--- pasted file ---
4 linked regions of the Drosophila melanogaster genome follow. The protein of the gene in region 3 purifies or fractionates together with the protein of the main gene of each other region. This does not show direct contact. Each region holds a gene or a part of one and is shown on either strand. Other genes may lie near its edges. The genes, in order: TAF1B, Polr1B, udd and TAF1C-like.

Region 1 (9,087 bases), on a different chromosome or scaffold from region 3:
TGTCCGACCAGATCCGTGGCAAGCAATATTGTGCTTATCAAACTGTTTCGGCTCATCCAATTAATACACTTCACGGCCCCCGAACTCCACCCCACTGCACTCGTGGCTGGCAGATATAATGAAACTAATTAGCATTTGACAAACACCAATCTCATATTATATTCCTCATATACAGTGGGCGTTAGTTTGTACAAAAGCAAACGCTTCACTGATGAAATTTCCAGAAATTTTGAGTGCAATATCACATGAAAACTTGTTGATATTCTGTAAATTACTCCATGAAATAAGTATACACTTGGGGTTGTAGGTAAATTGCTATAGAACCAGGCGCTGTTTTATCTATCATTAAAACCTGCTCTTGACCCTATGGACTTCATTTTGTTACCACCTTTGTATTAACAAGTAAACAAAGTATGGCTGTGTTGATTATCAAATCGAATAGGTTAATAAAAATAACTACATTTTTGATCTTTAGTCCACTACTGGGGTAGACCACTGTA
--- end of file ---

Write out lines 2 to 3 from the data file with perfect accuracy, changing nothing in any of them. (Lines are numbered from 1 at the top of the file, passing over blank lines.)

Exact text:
Region 1 (9,087 bases), on a different chromosome or scaffold from region 3:
TGTCCGACCAGATCCGTGGCAAGCAATATTGTGCTTATCAAACTGTTTCGGCTCATCCAATTAATACACTTCACGGCCCCCGAACTCCACCCCACTGCACTCGTGGCTGGCAGATATAATGAAACTAATTAGCATTTGACAAACACCAATCTCATATTATATTCCTCATATACAGTGGGCGTTAGTTTGTACAAAAGCAAACGCTTCACTGATGAAATTTCCAGAAATTTTGAGTGCAATATCACATGAAAACTTGTTGATATTCTGTAAATTACTCCATGAAATAAGTATACACTTGGGGTTGTAGGTAAATTGCTATAGAACCAGGCGCTGTTTTATCTATCATTAAAACCTGCTCTTGACCCTATGGACTTCATTTTGTTACCACCTTTGTATTAACAAGTAAACAAAGTATGGCTGTGTTGATTATCAAATCGAATAGGTTAATAAAAATAACTACATTTTTGATCTTTAGTCCACTACTGGGGTAGACCACTGTA